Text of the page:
read in a voice choked with emotion. The ' document announced his abdication, proclaimed his son Alexander I. King of Servia, j and names for the time of his minority three i Regents—namely, the Liberal leaders, M, . Ivan Ristics, General Belimarkovitch,_ and j General Protitch. After he had finished reading the King raised his voice, and gave a loud cheer for the new Servian King, in which the assembly enthusiastically joined, THE EX-KING’S ADVICE TO HIS SON. King Alexander then passed to the other aide of his father, so that he stood to his right. Turning towards his son, the exKing Milan addressed him in touching words: “To-day I have still the right to counsel the young King, I must advise him to work in harmony with his people; always to choose his councillors from the true friends of the people ; to close his ears to hypocrites and flatterers.” He hoped King Alexander would add a new name to the illustrious list of Servian Sovereigns. King Milan then swore the oath of allegiance to the new King, vowing to be his first and most faithful subject. Ho then kissed the young monarch and the three Regents each in turn, and dismissed the deeply-moved assembly. King Alexander during the whole scene stood upright, and seemed deeply impressed. As soon as King Milan’s proclamation has appeared manifestoes from King Alexander and the Regents will follow. .NO EEC.RET —ONLY SURPRISE. The Regency entrusted the Radical leader, M. Tauschanovitch, with the formation of a new Cabinet. He accepted the task. I have had a conversation with the Minister of Foreign Affairs, who assures me the abdication is to be considered as a complete victory of Russian diplomacy. I learn from the same source that before abdicating the King worked out a complete programme together with the Regents, containing directions on all points of future foreign policy, and settling definitely what is to be done with regard to Queen Nathalie. The Regency will ask the Skuptschina to vote a pension for the King, who in the meantime will receive one-half of his present income and adopt the title of a general. Subsequently the king paid a long visit to the Metropolitan Theodosius. The city is brilliantly illuminated, and all the shops are closed. No regret is expressed, only surprise, and general confidence appears to be felt in M. Ristics. THE BOY KINO. The Crown Prince Alexander, who is now King of Servia, was born on the 14th of August, 1876. Ho is a tall, slim, goodlooking boy, with deep black eyes, like those of his mother, and the keen, penetrating look peculiar to his father, whose nervousness, restlessness, and haughty bearing he has also inherited. The ‘ Standard’s’ correspondent had some time ago an opportunity of speak iug with some members of the new King’s daily entourage. They described him to me as a clever, quick-wilted, lively, and unusually intelligent lad, but insincere, calculating, prompt in detecting and profiting by an advantage. When with his mother ho professed to dislike his father, and in his father’s company would feign reluctance to correspond with the Queen, His health is not good, and his habits arc somewhat lazy &nd irregular. He has yet to learn the art of ivinniug the affection of those with whom lie comes in contact. Some weeks ago he was present at a Court function, and addressed polite little speeches to ill who were introduced to him ; but when complimented upon his bearing by a deputy who had just deserted his party, he exclaimed : “ You had better be silent; you are a renegade”—a remark which, needless to say, made a very painful impression. THE WOMAN BEHIND THE THRONE. The ex-King will take up his residence abroad, possibly in Austria, but more probably in a warmer climate. While in this connection I may state, writes the ‘ Standard ’ correspondent, that there may be ere long another divorce by mutual eonIsent, this time between M. Milan Christitch, ' the present Servian Minister at Berlin, aud his wife Artemisia. Madame Christitch is ■the daughter of a rich Greek merchant in Constantinople, and is about thirty-two years of age. She is gifted with considerable powers of fascination, and her influence over the King has been almost without limit. It is regarded ns certain that they will shortly be married, and as Madame Ghristitch’s parents are very wealthy they are not likely to be visited with money troubles. The chief anxiety will be the obligation devolving upon Milan to superintend the education of his son; but it is not probable that, after his second marriage, the ex-King will pay much regard to the responsibility. Sooner or later the divorced Queen will make her influence felt, and the question of the young Sovereign’s tuition will involve all parties, and perhaps the nation itself, in grave misunderstandings- .. - -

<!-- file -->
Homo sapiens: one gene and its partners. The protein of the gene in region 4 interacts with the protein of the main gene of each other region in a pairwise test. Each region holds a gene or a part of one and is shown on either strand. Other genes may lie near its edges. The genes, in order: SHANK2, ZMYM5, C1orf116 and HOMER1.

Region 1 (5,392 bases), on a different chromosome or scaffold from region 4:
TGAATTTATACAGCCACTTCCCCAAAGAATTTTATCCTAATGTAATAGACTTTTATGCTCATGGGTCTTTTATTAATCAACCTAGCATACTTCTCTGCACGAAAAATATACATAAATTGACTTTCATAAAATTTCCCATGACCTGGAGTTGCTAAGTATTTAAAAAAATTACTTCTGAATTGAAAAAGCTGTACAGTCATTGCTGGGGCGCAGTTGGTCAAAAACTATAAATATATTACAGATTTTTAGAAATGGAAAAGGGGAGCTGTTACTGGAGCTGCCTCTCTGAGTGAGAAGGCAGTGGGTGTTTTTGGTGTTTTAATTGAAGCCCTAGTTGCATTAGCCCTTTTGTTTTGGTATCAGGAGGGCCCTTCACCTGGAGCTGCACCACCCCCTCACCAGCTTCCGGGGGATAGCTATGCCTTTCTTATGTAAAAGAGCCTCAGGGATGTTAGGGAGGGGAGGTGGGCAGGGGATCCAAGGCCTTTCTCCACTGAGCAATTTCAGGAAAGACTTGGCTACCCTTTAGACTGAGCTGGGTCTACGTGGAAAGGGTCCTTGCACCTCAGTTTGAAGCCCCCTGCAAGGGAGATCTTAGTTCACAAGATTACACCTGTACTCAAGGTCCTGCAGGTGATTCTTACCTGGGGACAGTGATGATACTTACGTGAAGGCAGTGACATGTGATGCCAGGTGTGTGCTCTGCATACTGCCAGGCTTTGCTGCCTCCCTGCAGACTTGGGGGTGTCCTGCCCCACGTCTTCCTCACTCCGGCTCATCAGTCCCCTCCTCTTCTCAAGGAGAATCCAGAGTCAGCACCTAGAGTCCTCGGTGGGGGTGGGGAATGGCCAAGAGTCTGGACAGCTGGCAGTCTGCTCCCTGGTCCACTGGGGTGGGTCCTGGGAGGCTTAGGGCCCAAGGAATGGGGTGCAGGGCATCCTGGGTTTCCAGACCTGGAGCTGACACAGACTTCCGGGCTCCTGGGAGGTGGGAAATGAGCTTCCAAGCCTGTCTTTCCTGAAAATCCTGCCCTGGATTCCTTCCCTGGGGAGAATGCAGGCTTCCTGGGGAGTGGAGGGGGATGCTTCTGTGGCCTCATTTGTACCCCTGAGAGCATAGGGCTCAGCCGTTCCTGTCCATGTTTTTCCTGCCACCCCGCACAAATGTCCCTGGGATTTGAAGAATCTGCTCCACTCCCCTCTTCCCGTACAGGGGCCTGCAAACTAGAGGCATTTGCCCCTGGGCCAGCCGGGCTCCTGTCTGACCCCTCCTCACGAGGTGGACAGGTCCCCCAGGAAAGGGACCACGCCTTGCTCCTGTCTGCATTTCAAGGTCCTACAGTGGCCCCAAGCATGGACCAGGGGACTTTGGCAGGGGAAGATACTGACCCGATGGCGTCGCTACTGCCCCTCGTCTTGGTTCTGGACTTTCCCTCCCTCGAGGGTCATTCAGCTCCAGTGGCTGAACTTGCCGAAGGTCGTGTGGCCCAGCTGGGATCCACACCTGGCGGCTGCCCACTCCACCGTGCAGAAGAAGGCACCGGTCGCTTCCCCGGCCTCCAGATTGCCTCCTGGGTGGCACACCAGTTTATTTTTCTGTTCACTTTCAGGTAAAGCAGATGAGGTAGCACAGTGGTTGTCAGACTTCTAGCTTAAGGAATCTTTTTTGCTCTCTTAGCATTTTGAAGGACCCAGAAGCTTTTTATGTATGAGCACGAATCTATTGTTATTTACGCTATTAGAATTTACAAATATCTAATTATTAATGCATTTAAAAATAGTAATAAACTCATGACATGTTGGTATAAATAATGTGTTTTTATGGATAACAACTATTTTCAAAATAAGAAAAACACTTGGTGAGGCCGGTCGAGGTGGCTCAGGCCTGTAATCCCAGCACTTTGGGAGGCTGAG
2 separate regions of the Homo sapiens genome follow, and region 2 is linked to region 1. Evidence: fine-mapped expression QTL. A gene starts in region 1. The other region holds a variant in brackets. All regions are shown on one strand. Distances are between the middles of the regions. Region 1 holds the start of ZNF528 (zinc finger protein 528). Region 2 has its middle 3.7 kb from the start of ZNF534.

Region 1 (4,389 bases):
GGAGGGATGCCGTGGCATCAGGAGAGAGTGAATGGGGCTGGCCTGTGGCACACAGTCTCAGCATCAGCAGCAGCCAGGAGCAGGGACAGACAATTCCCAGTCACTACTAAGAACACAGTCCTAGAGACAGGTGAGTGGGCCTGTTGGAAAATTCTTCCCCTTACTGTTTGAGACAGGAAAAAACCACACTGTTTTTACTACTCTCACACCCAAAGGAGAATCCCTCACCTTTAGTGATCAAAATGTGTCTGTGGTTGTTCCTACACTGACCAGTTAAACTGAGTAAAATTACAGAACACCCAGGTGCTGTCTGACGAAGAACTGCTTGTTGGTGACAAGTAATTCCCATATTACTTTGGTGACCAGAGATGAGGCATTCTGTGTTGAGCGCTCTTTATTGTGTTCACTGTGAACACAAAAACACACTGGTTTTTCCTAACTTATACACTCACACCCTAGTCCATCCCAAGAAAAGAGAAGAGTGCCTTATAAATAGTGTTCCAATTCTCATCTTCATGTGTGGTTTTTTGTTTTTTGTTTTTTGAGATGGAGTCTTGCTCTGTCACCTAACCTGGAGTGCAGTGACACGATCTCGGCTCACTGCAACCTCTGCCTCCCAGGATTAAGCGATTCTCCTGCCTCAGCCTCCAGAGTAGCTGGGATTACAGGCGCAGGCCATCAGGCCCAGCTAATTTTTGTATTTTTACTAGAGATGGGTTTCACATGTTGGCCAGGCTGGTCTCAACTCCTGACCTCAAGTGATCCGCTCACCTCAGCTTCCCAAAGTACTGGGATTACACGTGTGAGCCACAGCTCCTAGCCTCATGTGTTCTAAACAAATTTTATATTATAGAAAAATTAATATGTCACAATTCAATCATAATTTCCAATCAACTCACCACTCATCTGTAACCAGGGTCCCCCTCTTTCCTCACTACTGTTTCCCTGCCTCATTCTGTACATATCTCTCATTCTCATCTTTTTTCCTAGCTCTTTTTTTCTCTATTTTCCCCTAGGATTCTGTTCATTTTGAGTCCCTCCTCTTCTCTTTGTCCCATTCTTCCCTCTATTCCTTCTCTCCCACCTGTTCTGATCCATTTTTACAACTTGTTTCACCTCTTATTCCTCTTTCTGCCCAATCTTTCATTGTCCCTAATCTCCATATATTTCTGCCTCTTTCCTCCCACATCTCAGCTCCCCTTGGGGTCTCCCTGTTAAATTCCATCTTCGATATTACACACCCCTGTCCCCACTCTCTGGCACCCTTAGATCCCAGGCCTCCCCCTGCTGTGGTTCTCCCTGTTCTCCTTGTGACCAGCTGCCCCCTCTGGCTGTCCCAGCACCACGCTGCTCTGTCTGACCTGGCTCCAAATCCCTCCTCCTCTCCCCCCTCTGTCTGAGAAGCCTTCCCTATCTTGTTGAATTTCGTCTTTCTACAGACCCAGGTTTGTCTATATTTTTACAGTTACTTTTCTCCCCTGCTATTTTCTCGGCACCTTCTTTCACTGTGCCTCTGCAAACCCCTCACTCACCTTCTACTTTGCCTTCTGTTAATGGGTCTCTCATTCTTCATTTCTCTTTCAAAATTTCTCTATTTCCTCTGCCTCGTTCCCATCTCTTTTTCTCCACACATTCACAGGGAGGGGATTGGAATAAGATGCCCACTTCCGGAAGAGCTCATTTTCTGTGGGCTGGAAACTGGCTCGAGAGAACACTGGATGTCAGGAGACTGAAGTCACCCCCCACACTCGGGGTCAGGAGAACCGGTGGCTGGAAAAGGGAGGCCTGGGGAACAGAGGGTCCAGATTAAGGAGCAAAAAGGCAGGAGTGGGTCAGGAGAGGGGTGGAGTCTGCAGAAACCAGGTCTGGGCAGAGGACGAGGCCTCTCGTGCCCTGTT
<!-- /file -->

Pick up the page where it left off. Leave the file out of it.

Scene at the Abdication of King Milan., Issue 7912, 21 May 1889